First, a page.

New restraining orders for victims of family violence
44,947 incidents of family violence reported to WA Police in 2012
The State Government will overhaul the Restraining Orders Act 1997 as part of a comprehensive reform package to better protect family violence victims in Western Australia.
Attorney General Michael Mischin said the changes formed a key part of the Government's response to the Law Reform Commission of Western Australia's (LRC) report on 'Enhancing Laws Concerning Family and Domestic Violence.'
Announcing the first part of the package on International Women's Day today, Mr Mischin said the Government would introduce specific Family Violence Restraining Orders (FVROs).
"Currently under the Restraining Orders Act 1997, a person can apply for a Violence Restraining Order (VRO) for family violence or other non-family personal violence situations or a Misconduct Restraining Order to restrain the misconduct of a non-family member," he said.
"The new FVROs will be a distinct third category of orders and will adopt a more modern definition of family violence, moving away from the concept of a victim having to provide evidence of an act of abuse towards behaviour intended to intimidate, coerce or control.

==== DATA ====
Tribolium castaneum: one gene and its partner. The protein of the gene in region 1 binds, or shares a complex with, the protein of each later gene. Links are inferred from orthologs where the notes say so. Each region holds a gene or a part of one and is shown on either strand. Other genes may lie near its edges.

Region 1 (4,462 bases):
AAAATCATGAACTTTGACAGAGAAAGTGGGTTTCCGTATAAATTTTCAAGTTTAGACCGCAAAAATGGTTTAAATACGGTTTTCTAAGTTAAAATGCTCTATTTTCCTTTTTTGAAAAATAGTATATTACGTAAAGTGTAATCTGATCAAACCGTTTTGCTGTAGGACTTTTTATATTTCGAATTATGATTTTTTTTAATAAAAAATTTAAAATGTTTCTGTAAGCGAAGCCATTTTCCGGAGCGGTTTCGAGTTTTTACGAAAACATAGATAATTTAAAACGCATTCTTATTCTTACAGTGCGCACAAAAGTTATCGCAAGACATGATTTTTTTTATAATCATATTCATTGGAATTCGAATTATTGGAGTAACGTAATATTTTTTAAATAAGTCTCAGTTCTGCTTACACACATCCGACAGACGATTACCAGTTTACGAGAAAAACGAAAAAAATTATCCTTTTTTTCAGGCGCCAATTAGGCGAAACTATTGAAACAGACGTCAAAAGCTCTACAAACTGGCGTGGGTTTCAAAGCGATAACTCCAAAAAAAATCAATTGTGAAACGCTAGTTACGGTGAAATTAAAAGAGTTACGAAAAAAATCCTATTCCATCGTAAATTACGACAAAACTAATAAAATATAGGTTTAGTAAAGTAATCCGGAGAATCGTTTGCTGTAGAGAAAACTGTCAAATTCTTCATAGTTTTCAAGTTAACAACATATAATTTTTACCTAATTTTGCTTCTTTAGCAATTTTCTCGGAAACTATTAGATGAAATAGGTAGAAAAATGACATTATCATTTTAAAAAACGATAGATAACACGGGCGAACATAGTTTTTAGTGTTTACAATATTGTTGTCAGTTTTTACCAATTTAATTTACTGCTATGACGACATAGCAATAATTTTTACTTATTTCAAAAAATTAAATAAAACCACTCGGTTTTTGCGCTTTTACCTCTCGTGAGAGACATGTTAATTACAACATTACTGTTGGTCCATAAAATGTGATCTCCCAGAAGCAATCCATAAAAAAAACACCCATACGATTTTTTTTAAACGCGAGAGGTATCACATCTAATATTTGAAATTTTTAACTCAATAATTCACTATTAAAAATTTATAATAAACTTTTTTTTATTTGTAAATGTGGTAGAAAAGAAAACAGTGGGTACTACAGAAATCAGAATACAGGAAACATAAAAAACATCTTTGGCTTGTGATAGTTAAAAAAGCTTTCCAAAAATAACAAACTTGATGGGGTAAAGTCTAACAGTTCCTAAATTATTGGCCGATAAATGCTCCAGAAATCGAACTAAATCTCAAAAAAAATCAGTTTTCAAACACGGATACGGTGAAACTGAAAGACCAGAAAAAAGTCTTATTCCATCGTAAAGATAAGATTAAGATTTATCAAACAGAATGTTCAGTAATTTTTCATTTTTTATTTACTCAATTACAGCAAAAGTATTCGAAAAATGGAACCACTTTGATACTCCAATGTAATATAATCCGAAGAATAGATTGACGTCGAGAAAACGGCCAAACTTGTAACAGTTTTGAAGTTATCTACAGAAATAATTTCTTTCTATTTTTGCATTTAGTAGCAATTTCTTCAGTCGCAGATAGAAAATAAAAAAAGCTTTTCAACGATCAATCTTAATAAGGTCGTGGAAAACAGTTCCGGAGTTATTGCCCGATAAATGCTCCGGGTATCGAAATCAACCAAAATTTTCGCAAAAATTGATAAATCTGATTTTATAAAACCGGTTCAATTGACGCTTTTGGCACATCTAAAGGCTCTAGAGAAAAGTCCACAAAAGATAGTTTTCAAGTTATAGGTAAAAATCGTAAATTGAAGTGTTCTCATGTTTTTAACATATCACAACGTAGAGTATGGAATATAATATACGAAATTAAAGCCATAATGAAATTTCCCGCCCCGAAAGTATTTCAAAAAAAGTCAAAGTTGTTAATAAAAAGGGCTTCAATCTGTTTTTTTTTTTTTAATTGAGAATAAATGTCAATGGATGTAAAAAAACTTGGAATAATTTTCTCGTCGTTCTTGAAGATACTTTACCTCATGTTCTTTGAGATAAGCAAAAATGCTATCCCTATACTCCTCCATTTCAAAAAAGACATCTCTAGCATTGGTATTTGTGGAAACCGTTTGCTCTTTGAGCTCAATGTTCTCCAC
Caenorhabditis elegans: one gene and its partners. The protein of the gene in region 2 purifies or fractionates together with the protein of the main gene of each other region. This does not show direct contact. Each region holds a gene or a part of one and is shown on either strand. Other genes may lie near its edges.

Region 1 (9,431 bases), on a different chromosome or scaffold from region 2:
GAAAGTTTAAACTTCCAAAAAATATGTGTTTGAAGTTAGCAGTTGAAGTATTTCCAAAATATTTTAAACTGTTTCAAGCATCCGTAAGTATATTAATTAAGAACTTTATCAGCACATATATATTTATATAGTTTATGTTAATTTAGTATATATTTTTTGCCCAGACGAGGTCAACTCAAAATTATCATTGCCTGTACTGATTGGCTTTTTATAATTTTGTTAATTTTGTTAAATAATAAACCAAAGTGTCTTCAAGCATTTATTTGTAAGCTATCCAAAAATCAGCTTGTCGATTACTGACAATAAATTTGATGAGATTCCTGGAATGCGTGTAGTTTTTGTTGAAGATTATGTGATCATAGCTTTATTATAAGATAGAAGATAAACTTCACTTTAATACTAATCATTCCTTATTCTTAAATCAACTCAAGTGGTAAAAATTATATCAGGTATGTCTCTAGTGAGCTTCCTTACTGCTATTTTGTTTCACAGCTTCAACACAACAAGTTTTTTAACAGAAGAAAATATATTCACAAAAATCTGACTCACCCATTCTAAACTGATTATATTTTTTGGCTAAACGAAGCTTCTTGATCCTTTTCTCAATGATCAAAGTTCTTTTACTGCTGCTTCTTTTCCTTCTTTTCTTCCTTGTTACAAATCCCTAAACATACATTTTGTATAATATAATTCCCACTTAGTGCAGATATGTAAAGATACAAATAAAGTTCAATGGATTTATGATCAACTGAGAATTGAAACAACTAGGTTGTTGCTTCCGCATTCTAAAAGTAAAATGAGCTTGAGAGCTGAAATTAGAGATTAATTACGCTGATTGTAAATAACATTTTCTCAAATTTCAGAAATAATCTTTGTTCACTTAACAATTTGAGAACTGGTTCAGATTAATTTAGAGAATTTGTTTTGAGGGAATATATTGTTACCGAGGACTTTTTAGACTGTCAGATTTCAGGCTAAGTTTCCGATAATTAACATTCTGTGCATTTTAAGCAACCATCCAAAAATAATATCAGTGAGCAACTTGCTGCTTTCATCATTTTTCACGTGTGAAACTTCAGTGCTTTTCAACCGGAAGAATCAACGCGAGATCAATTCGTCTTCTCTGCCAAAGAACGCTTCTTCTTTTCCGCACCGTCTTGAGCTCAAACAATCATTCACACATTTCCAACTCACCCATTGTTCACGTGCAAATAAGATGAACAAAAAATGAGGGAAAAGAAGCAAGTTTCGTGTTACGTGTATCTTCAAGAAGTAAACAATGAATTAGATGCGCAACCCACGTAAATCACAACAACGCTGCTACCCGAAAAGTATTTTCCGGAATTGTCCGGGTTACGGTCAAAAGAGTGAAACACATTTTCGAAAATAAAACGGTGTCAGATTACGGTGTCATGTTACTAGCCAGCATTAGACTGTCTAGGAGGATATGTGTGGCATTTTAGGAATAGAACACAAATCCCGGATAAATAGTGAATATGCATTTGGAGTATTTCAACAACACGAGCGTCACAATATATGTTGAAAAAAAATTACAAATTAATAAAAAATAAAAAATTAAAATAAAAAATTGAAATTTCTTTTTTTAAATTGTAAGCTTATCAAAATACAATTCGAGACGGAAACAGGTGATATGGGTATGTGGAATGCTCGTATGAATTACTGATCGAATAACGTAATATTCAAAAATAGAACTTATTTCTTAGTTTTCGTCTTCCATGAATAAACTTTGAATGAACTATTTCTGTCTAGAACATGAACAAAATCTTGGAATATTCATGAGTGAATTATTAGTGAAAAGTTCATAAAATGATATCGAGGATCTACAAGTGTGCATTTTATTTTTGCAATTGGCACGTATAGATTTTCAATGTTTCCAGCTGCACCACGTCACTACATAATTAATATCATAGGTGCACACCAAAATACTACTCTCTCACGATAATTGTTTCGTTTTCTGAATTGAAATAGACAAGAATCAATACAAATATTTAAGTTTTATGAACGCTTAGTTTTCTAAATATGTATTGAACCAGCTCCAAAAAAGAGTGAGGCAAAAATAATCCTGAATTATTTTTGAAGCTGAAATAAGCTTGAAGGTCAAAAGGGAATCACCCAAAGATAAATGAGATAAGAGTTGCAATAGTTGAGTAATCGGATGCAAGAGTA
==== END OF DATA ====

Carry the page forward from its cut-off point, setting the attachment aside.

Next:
"The grounds for an order will be redefined by removing the broad discretion of magistrates in deciding whether to grant one, so that if conditions for making the order are met, then an order should be made, unless there are special circumstances.
"Courts will be required to adopt a risk-management approach to granting FVROs, considering information from WA Police, the Department for Child Protection and Family Support and other agencies about risks to the victim, and can order conditions specifically tailored for family violence, such as mandatory counselling."
Police Minister Liza Harvey said reform was needed because the number of reported incidents of family violence in WA had risen dramatically in recent years.
"There were 44,947 incidents of family violence reported to police in 2012, which is two and a half times the level in 2004," Mrs Harvey said.
"Family violence is unfortunately core business for police and the courts, with applications for restraining orders being made in 31 per cent of cases recorded by police in 2012.
"This is in addition to criminal matters such as breaches of VROs, bail applications and trials for serious offences.
"Victims have said they want more support under the law. Today's announcement will go a long way towards achieving this and will better protect women and their children."
The Attorney General said further reforms would be announced later in the year.
The LRC report contained 73 recommendations, 32 of which related to new separate restraining orders for family and domestic violence victims
Work is under way to address the other recommendations relating to provision of services
Attorney General's office - 6552 5600
Police Minister's office - 6552 5900